Report: Bradley talks involve Blue Jays, Mets, Rays

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FOXSports.com’s Ken Rosenthal said Monday that the Cubs and Mets have discussed a deal that would send Milton Bradley to New York for Luis Castillo and then onto Toronto for Lyle Overbay.
Rosenthal believes such a deal is a long shot, since the Jays don’t appear to be interested in a one-for-one trade. Perhaps that would change if the Cubs sent enough money along with Bradley.
Rosenthal also reported that the Rays have put a Pat Burrell-for-Bradley deal on the table, though they would want the Cubs to pick up a substantial portion of the $12 million that Bradley will make in 2011. Both Burrell and Bradley are due $9 million next year, but Burrell will then become a free agent.
As for the three-team deal, it’d only seem to make sense for the Jays if the Cubs kicked in most of Bradley’s 2011 salary. Castillo, who will earn $12 million for two years, has to be viewed as a bit more valuable than Bradley at $21 million. Overbay, at $7 million for one year, has more value than either.
The Mets would see Overbay as a nice one-year option at first base while they wait on prospect Ike Davis. They should be able to find a cheaper stopgap at second than they would at first, though it’s also possible that they could make Orlando Hudson a multiyear offer to fill that spot.
The Cubs have room for Castillo at second base and at the top of their order, but there’s been some talk of moving Ryan Theriot off shortstop. He’s below average there, and a Castillo-Theriot double-play combination would be less than stellar.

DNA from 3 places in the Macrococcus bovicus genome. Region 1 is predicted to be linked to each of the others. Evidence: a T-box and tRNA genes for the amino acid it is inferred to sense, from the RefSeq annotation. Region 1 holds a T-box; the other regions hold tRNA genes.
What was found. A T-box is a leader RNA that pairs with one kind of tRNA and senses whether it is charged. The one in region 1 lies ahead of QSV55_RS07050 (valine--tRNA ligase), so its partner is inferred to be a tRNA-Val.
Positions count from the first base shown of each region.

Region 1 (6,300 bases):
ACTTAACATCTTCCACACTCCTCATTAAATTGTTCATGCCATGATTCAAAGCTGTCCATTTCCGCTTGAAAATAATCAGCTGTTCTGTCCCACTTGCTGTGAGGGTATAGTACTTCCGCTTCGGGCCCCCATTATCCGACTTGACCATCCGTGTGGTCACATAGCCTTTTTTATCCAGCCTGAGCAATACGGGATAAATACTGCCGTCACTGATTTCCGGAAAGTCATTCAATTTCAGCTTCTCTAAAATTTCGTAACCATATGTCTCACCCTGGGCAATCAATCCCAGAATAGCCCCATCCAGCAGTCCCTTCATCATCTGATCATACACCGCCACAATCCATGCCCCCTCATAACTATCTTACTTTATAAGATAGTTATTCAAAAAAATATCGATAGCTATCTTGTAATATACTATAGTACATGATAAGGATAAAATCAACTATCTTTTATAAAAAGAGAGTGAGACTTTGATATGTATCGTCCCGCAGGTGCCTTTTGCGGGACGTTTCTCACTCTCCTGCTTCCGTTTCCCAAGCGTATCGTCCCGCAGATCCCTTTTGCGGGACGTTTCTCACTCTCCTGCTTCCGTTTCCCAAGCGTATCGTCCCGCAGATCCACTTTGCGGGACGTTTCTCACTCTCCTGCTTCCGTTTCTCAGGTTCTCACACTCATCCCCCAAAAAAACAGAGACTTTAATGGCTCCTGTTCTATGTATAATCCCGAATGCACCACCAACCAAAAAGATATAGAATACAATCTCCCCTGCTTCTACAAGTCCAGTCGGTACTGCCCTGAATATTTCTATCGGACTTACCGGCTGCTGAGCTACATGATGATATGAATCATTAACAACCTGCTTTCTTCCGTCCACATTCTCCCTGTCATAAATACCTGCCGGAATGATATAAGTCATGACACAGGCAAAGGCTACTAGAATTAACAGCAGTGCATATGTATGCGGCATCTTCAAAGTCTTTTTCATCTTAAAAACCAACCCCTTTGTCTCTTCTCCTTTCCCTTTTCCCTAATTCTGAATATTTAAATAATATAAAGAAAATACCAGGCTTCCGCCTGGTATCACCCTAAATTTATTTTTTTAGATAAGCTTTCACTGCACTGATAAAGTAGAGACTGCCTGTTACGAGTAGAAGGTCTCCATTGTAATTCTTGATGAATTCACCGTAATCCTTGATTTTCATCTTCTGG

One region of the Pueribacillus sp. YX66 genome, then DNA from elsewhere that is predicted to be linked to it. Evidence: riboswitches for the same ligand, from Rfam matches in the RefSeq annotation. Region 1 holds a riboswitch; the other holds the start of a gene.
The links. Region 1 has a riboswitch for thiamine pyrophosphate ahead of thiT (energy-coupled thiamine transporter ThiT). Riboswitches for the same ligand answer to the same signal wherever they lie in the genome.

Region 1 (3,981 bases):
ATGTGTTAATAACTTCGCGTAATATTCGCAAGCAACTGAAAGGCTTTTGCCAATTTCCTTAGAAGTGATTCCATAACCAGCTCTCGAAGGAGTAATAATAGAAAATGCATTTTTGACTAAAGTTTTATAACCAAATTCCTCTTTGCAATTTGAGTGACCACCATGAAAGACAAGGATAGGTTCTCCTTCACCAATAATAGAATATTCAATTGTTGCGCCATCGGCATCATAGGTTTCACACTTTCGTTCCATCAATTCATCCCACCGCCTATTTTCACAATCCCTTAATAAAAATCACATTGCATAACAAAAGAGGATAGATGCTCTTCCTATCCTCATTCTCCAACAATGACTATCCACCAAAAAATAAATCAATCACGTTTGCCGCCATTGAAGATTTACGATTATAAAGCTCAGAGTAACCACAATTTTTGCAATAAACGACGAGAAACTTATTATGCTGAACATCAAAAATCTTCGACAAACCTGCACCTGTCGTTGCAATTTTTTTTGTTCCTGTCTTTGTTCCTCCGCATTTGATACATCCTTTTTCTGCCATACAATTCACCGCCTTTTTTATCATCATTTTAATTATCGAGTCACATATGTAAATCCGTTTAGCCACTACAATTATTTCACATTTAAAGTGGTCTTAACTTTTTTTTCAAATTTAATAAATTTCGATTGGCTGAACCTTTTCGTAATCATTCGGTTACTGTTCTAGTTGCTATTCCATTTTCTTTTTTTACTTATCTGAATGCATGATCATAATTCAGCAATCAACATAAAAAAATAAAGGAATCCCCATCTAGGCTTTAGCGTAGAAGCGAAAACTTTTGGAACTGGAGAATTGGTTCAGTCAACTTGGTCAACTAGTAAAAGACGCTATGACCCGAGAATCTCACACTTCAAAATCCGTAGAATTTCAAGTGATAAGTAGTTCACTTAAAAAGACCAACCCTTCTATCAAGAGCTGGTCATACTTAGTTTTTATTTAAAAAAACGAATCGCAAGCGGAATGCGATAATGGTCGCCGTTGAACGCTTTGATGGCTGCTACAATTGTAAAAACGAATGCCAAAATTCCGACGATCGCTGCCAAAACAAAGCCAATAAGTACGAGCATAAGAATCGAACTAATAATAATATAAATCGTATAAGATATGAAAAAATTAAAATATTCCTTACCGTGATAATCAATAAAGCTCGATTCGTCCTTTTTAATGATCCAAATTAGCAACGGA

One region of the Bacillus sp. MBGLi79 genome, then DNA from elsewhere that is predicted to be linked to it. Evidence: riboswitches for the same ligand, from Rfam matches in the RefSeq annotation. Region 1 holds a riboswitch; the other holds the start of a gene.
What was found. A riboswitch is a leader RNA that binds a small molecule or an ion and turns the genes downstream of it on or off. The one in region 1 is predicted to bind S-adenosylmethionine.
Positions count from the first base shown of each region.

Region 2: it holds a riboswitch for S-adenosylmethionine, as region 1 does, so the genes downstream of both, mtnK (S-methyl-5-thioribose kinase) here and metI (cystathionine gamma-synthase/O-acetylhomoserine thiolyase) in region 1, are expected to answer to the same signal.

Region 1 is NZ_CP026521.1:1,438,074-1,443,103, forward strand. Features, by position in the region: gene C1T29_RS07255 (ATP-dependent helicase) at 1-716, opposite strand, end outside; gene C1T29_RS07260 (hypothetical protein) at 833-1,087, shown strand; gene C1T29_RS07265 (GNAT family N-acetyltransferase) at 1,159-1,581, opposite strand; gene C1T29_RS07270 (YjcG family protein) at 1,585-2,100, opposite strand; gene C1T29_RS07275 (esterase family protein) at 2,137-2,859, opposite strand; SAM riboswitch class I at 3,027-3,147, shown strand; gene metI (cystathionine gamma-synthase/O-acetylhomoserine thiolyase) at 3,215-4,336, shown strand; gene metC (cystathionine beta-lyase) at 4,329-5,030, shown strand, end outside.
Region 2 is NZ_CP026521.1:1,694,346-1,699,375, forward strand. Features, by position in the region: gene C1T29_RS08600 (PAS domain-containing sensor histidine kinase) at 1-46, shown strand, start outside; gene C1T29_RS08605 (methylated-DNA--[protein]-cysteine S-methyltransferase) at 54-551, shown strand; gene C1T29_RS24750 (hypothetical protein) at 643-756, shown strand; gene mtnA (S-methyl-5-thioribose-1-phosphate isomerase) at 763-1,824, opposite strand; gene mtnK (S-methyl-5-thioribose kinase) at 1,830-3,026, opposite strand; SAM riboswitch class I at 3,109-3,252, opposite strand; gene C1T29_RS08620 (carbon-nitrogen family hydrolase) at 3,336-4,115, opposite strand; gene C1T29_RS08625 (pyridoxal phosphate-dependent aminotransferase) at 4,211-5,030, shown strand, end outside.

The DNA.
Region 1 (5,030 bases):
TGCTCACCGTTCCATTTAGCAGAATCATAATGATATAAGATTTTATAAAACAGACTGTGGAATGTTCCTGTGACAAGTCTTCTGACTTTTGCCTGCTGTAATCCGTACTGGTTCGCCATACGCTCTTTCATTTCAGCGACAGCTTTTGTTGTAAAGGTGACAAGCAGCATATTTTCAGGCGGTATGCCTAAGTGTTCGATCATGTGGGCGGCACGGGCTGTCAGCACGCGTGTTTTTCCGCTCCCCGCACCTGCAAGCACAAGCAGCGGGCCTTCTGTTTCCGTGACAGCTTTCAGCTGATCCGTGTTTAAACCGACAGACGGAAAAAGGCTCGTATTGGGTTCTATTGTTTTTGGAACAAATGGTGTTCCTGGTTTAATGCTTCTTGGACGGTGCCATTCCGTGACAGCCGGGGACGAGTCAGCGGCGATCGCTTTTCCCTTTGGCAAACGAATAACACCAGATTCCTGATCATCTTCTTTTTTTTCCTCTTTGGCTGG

Bradley would make a lot of sense for the Jays at a modest price. Toronto needs some more upside in its offense, and the DH spot would be available for him. In the unlikely event of a trade, the Jays would probably put Adam Lind at first base. Bradley could play some outfield, but the club would still need a right fielder to replace Alex Rios.

Zack Cozart thinks the way the Rays have been using Sergio Romo is bad for baseball

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The Rays started Sergio Romo on back-to-back days and if that sounds weird to you, you’re not alone. Romo, of course, was the star closer for the Giants for a while, helping them win the World Series in 2012 and ’14. He’s been a full-time reliever dating back to 2006, when he was at Single-A.

In an effort to prevent lefty Ryan Yarbrough from facing the righty-heavy top of the Angels’ lineup (Zack Cozart, Mike Trout, Justin Upton), Romo started Saturday’s game, pitching the first inning before giving way to Yarbrough in the second. Romo struck out the side, in fact. The Rays went on to win 5-3.

The Rays did it again on Sunday afternoon, starting Romo. This time, he got four outs before giving way to Matt Andriese. Romo walked two without giving up a hit while striking out three. The Angels managed to win 5-2 however.

Despite Sunday’s win, Cozart wasn’t a happy camper with the way the Rays used Romo. Via Fabian Ardaya of The Athletic, Cozart said, “It was weird … It’s bad for baseball, in my opinion … It’s spring training. That’s the best way to explain it.”

It’s difficult to see merit in Cozart’s argument. It’s not like the Rays were making excessive amounts of pitching changes; they used five on Saturday and four on Sunday. The games lasted three hours and three hours, 15 minutes, respectively. The average game time is exactly three hours so far this season. I’m having trouble wondering how else Cozart might mean the strategy is bad for baseball.

It seems like the real issue is that Cozart is afraid of the sport changing around him. The Rays, like most small market teams, have to find their edges in slight ways. The Rays aren’t doing this blindly; the strategy makes sense based on their opponents’ starting lineup. The idea of valuing on-base percentage was scoffed at. Shifting was scoffed at and now every team employs them to some degree. Who knows if starting a reliever for the first three or four outs will become a trend, but it’s shortsighted to write it off at first glance.